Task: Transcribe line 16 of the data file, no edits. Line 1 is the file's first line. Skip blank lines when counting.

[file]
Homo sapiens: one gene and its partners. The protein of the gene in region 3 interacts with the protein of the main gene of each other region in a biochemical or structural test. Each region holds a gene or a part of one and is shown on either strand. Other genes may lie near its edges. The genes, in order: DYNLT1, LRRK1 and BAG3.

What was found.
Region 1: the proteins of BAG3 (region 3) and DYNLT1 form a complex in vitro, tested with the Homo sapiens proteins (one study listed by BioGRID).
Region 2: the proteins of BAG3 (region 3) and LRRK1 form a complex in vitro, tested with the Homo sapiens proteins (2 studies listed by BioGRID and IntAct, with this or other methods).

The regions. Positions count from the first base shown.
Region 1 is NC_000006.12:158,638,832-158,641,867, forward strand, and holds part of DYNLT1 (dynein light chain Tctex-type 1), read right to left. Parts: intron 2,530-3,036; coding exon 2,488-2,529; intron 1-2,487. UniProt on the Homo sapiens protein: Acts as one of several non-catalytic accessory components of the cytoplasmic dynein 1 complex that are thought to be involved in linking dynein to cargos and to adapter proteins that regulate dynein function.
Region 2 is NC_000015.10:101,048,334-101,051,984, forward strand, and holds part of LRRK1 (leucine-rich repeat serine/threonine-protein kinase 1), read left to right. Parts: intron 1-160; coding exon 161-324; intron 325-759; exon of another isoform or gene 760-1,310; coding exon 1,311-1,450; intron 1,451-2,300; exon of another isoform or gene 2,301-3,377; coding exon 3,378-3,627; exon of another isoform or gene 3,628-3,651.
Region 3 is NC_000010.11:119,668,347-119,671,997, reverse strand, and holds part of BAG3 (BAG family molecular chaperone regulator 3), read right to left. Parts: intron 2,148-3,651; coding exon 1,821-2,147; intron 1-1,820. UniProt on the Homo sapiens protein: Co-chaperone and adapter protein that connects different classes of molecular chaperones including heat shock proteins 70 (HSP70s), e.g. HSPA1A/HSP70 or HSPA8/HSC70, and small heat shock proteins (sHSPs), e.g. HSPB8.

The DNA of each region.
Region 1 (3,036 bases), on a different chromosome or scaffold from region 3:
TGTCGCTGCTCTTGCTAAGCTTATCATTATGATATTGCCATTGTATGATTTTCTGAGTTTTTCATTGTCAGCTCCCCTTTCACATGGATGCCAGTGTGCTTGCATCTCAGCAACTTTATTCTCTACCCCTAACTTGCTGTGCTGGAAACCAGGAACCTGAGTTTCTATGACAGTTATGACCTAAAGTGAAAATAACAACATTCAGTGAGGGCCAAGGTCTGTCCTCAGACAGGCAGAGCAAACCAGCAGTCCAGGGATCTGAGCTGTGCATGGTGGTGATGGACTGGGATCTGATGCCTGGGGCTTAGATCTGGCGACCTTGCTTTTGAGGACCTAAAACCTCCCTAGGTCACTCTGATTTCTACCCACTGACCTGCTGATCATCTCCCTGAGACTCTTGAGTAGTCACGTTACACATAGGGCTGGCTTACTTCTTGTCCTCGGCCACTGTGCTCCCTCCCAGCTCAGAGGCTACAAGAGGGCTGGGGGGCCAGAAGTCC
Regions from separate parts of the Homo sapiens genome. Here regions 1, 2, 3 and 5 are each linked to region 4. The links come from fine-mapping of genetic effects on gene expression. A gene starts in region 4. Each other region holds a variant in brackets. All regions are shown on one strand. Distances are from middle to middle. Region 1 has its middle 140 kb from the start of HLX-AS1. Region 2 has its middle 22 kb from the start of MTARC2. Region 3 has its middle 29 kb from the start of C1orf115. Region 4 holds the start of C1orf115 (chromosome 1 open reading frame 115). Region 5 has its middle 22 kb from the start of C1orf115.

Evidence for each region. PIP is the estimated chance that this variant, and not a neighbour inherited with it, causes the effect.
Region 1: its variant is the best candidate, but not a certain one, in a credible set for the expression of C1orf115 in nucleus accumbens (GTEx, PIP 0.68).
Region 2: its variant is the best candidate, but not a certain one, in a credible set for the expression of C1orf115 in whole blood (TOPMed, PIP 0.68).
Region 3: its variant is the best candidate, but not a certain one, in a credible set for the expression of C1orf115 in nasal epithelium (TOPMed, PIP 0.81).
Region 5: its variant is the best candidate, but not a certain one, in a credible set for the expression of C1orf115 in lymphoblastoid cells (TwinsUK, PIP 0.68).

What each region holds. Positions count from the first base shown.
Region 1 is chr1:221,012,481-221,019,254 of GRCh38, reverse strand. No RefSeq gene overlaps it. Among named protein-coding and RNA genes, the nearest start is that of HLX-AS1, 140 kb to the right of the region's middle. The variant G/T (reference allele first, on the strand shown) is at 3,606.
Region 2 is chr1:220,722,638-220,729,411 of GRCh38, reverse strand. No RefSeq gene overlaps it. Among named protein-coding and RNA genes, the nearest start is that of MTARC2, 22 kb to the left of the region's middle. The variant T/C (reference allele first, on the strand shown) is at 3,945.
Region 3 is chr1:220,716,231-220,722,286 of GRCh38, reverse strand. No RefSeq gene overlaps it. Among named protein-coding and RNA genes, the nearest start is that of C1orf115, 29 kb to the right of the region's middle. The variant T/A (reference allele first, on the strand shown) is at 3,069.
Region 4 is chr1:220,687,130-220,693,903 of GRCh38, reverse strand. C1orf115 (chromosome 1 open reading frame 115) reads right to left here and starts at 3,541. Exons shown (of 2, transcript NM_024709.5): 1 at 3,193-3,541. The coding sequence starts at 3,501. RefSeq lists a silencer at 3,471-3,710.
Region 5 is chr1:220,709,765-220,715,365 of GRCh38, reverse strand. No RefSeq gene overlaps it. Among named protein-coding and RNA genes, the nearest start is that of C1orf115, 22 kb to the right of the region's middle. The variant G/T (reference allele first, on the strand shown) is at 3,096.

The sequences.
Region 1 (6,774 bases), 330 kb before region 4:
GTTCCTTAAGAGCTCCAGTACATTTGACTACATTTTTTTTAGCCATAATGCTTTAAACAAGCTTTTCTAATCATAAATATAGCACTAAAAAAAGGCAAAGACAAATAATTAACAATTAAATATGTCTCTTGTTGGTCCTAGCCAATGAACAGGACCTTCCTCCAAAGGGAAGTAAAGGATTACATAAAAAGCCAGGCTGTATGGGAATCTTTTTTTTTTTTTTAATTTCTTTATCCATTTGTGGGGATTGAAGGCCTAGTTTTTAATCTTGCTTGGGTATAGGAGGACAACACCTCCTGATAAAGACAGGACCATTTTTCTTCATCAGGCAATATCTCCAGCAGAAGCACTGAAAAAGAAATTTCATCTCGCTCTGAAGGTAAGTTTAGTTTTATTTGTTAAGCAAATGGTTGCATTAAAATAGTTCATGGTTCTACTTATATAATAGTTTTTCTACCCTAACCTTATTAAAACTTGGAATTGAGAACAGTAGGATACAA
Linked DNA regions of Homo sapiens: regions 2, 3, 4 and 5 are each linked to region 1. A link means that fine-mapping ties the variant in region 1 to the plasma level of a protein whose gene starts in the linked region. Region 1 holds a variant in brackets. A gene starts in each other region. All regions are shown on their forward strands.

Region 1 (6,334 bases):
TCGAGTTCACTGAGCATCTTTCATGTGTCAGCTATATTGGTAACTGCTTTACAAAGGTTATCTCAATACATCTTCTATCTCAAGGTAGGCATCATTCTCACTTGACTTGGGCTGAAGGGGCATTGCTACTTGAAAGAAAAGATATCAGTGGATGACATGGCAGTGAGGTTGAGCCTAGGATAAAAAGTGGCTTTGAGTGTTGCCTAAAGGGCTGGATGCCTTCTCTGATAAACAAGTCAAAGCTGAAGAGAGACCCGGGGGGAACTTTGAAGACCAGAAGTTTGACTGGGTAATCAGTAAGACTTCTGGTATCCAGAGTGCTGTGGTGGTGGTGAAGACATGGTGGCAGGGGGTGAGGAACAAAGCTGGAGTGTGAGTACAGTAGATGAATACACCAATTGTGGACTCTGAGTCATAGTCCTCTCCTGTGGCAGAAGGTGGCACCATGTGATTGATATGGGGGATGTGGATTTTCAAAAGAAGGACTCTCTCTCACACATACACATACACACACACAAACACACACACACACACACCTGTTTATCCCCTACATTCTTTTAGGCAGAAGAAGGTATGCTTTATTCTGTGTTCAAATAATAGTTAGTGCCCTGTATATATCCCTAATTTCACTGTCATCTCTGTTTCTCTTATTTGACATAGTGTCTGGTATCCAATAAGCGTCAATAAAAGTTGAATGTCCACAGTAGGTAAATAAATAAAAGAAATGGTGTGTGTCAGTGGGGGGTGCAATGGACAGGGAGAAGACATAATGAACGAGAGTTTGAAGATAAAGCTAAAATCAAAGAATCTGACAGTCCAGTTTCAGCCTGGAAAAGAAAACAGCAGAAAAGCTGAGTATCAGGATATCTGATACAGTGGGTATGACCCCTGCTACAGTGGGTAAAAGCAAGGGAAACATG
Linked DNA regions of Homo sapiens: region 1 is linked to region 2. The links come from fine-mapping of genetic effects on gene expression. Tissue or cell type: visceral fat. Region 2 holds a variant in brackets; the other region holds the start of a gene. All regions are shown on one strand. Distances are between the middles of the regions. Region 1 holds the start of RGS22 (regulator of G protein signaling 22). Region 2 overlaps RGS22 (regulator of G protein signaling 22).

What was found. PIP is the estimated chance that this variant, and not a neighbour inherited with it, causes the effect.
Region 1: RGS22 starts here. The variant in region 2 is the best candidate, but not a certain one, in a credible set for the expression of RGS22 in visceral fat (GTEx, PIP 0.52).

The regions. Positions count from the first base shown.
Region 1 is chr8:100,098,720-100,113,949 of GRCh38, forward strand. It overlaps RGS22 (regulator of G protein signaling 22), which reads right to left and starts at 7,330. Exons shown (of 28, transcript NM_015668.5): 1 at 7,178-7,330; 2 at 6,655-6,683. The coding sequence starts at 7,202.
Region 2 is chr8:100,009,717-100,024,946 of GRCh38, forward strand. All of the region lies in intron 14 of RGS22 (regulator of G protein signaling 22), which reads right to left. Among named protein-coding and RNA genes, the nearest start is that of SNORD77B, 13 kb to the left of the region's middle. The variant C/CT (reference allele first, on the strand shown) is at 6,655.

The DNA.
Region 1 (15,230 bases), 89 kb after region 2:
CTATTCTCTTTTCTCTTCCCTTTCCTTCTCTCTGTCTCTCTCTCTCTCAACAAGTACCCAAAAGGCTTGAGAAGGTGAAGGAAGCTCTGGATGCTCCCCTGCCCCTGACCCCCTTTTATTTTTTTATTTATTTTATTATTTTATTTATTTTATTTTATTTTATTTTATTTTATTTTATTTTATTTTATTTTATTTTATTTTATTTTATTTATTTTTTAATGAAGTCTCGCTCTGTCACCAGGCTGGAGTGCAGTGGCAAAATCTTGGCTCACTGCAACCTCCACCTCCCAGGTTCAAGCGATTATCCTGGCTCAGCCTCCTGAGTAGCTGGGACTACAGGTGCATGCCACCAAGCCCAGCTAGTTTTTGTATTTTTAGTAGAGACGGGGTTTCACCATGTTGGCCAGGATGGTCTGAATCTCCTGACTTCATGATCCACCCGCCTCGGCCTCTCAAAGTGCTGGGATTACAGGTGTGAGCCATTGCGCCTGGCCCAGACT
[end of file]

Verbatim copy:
Region 3: its variant is the best candidate, but not a certain one, in a credible set for the expression of C1orf115 in nasal epithelium (TOPMed, PIP 0.81).